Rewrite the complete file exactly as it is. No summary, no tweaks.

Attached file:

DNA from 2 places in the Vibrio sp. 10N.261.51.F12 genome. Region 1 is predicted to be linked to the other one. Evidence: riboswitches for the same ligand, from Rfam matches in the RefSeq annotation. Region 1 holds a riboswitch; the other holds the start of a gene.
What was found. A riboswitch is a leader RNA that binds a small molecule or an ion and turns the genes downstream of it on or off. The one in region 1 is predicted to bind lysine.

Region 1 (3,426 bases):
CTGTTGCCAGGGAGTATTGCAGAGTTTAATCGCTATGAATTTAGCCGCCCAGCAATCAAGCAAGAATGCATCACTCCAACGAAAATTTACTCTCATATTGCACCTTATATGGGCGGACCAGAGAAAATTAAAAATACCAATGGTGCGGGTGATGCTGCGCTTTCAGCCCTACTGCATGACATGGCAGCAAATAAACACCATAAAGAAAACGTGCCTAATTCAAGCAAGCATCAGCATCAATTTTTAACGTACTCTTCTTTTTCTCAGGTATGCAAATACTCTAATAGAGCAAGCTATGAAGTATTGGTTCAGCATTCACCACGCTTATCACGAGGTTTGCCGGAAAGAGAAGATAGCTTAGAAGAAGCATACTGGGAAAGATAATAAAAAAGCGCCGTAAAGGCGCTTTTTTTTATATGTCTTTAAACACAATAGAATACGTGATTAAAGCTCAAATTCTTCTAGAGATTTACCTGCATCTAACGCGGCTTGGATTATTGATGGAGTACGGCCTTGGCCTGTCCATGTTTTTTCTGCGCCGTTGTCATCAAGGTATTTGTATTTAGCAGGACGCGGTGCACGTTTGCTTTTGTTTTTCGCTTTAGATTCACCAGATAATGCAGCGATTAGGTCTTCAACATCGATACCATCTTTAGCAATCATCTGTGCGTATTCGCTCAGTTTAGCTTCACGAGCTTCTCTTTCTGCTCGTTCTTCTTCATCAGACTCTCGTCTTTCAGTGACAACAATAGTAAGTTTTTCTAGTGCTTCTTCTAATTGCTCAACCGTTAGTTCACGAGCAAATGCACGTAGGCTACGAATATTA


DNA from 2 places in the Vibrio sp. 10N.261.51.F12 genome. Region 1 is predicted to be linked to the other one. Evidence: riboswitches for the same ligand, from Rfam matches in the RefSeq annotation. Region 1 holds a riboswitch; the other holds the start of a gene.
What was found. A riboswitch is a leader RNA that binds a small molecule or an ion and turns the genes downstream of it on or off. The one in region 1 is predicted to bind lysine.

Region 1 (3,426 bases):
CTGTTGCCAGGGAGTATTGCAGAGTTTAATCGCTATGAATTTAGCCGCCCAGCAATCAAGCAAGAATGCATCACTCCAACGAAAATTTACTCTCATATTGCACCTTATATGGGCGGACCAGAGAAAATTAAAAATACCAATGGTGCGGGTGATGCTGCGCTTTCAGCCCTACTGCATGACATGGCAGCAAATAAACACCATAAAGAAAACGTGCCTAATTCAAGCAAGCATCAGCATCAATTTTTAACGTACTCTTCTTTTTCTCAGGTATGCAAATACTCTAATAGAGCAAGCTATGAAGTATTGGTTCAGCATTCACCACGCTTATCACGAGGTTTGCCGGAAAGAGAAGATAGCTTAGAAGAAGCATACTGGGAAAGATAATAAAAAAGCGCCGTAAAGGCGCTTTTTTTTATATGTCTTTAAACACAATAGAATACGTGATTAAAGCTCAAATTCTTCTAGAGATTTACCTGCATCTAACGCGGCTTGGATTATTGATGGAGTACGGCCTTGGCCTGTCCATGTTTTTTCTGCGCCGTTGTCATCAAGGTATTTGTATTTAGCAGGACGCGGTGCACGTTTGCTTTTGTTTTTCGCTTTAGATTCACCAGATAATGCAGCGATTAGGTCTTCAACATCGATACCATCTTTAGCAATCATCTGTGCGTATTCGCTCAGTTTAGCTTCACGAGCTTCTCTTTCTGCTCGTTCTTCTTCATCAGACTCTCGTCTTTCAGTGACAACAATAGTAAGTTTTTCTAGTGCTTCTTCTAATTGCTCAACCGTTAGTTCACGAGCAAATGCACGTAGGCTACGAATATTA